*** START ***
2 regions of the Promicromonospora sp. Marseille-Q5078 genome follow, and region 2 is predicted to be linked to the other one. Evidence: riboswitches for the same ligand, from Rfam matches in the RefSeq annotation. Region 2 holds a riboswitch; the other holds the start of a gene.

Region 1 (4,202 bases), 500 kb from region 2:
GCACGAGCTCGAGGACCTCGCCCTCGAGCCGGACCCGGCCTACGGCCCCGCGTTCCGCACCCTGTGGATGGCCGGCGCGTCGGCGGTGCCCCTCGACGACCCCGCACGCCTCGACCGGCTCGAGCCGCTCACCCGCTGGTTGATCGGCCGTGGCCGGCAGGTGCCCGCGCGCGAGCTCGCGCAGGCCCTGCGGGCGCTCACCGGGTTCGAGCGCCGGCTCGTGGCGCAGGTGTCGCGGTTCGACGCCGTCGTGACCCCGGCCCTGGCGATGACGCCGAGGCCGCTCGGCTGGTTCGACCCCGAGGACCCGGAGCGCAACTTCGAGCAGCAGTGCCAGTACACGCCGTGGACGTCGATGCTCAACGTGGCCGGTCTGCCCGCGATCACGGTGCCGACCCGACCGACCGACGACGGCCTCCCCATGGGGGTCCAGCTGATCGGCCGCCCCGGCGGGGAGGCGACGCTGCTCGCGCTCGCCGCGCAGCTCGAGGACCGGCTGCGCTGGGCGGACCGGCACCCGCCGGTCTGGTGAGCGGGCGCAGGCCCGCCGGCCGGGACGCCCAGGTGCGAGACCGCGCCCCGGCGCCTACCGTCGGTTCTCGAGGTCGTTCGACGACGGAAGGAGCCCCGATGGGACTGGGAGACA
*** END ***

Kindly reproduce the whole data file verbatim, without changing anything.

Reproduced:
2 regions of the Promicromonospora sp. Marseille-Q5078 genome follow, and region 2 is predicted to be linked to the other one. Evidence: riboswitches for the same ligand, from Rfam matches in the RefSeq annotation. Region 2 holds a riboswitch; the other holds the start of a gene.

Region 1 (4,202 bases), 500 kb from region 2:
GCACGAGCTCGAGGACCTCGCCCTCGAGCCGGACCCGGCCTACGGCCCCGCGTTCCGCACCCTGTGGATGGCCGGCGCGTCGGCGGTGCCCCTCGACGACCCCGCACGCCTCGACCGGCTCGAGCCGCTCACCCGCTGGTTGATCGGCCGTGGCCGGCAGGTGCCCGCGCGCGAGCTCGCGCAGGCCCTGCGGGCGCTCACCGGGTTCGAGCGCCGGCTCGTGGCGCAGGTGTCGCGGTTCGACGCCGTCGTGACCCCGGCCCTGGCGATGACGCCGAGGCCGCTCGGCTGGTTCGACCCCGAGGACCCGGAGCGCAACTTCGAGCAGCAGTGCCAGTACACGCCGTGGACGTCGATGCTCAACGTGGCCGGTCTGCCCGCGATCACGGTGCCGACCCGACCGACCGACGACGGCCTCCCCATGGGGGTCCAGCTGATCGGCCGCCCCGGCGGGGAGGCGACGCTGCTCGCGCTCGCCGCGCAGCTCGAGGACCGGCTGCGCTGGGCGGACCGGCACCCGCCGGTCTGGTGAGCGGGCGCAGGCCCGCCGGCCGGGACGCCCAGGTGCGAGACCGCGCCCCGGCGCCTACCGTCGGTTCTCGAGGTCGTTCGACGACGGAAGGAGCCCCGATGGGACTGGGAGACA